Record label executives hoping to make a buck are often the ones behind many of the summer package tours that hit the road over the summer. Not last night’s Wheels of Soul, a triple bill that included co-headliners Tedeschi Trucks Band and Sharon Jones & the Dap Kings along with opener Doyle Bramhall II. The show rolled into Jacobs Pavilion at Nautica last night. Even though the venue was only about three-quarters full, the bands all put on stellar performances, and they even joined together for a thrilling encore that included a cover of the Etta James tune “Tell Mama” and the Sly & the Family Stone track “I Want to Take You Higher.” The show didn’t have a weak link. You can see a slideshow of photos from the event here
Bramhall started things off with an understated set of heavy Texas blues. With his frizzy hair puffed up high to the sky and an old school scarf wrapped tight around his neck, Bramhall looked like he stepped out of the ‘60s. He regularly put a psychedelic twist on his tunes as he pressed on his wah-wah pedals to give his guitar a little more fuzz. The highlight of his 40-minute set was a cover of the Hendrix tune “Angel,” which he introduced as a “favorite” that he used to cover with his old band the Arc Angels. “That seems like a couple of lives ago,” he said as he delivered a sultry rendition of the tune. While Bramhall had the personality of a sideman rather than a frontman, Sharon Jones & the Dap-Kings brought some real pizzazz to the proceedings.
Introduced as a “fireball” who is “badder than bad,” Jones looked sharp in a black and sliver dress and she really commanded the stage. At one point, she even took a trip to Mardi Gras and lead her 8-piece band in a rendition of “When the Saints Go Marching In.” “This 59-year-old woman is gonna try to sound 18 tonight,” she said as she played a song that Gladys Knight wrote when she was 18. She led the audience through a variety of dance moves (including the “funky chicken”) during her engaging 90-minute set that was punctuated by some terrific horn work courtesy of the Dap-Kings.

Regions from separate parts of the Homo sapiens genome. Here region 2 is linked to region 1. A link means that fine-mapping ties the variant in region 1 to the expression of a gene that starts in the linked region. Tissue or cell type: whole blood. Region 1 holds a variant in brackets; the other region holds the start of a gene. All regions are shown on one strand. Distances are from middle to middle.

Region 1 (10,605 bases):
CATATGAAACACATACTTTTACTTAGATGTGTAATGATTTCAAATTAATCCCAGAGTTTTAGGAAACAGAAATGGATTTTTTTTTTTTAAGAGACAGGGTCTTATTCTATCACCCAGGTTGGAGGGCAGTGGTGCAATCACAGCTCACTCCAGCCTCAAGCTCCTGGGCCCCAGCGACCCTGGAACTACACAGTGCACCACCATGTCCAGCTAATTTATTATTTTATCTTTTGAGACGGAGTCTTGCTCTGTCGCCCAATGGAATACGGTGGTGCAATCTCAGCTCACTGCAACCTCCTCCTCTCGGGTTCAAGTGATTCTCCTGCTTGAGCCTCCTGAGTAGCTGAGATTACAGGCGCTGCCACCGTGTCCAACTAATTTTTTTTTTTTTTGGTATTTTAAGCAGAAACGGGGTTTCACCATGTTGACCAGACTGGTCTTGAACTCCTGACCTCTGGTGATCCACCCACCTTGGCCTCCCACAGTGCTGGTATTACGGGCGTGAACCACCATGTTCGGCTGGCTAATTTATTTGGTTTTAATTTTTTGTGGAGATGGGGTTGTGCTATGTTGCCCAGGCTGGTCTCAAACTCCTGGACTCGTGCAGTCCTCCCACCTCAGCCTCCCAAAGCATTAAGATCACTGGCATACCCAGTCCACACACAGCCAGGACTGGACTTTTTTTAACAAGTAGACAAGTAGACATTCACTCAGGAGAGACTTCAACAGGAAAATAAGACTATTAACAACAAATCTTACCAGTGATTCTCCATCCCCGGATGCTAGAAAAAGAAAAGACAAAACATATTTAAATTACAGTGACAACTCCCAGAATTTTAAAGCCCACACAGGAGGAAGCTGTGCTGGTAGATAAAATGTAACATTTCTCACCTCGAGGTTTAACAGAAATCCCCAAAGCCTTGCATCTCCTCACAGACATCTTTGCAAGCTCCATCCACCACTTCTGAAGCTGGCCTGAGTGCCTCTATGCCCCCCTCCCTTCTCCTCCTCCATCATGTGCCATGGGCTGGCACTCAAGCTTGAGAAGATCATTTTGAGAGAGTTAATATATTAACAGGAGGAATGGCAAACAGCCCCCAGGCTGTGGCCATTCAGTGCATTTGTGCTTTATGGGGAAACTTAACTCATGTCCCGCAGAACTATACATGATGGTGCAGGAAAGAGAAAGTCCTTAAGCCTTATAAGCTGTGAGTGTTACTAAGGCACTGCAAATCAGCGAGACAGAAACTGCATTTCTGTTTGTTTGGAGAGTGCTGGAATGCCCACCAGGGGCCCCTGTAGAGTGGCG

Tedeschi Trucks Band isn’t going to win any awards for choreography. With his long hair tied back into a ponytail, guitarist Derek Trucks stood stationary to the right of singer-guitarist Susan Tedeschi. But the man could really play. On the Allman Brothers Band-like “Keep on Growing,” he effortlessly unleashed one remarkable bluesy solo after another. “Let’s Go Get Stoned” turned into a rowdy sing-a-long and Tedeschi showed off her ability to solo on the slow burner “Sky is Crying.” During the 90-minute set, Trucks ripped into a few Led Zeppelin songs too.
It’s not often that all three acts on a bill hold their own, but last night’s concert was a real treat. All three groups had their own virtues and the collaboration for the finale put a real punctuation mark on the show.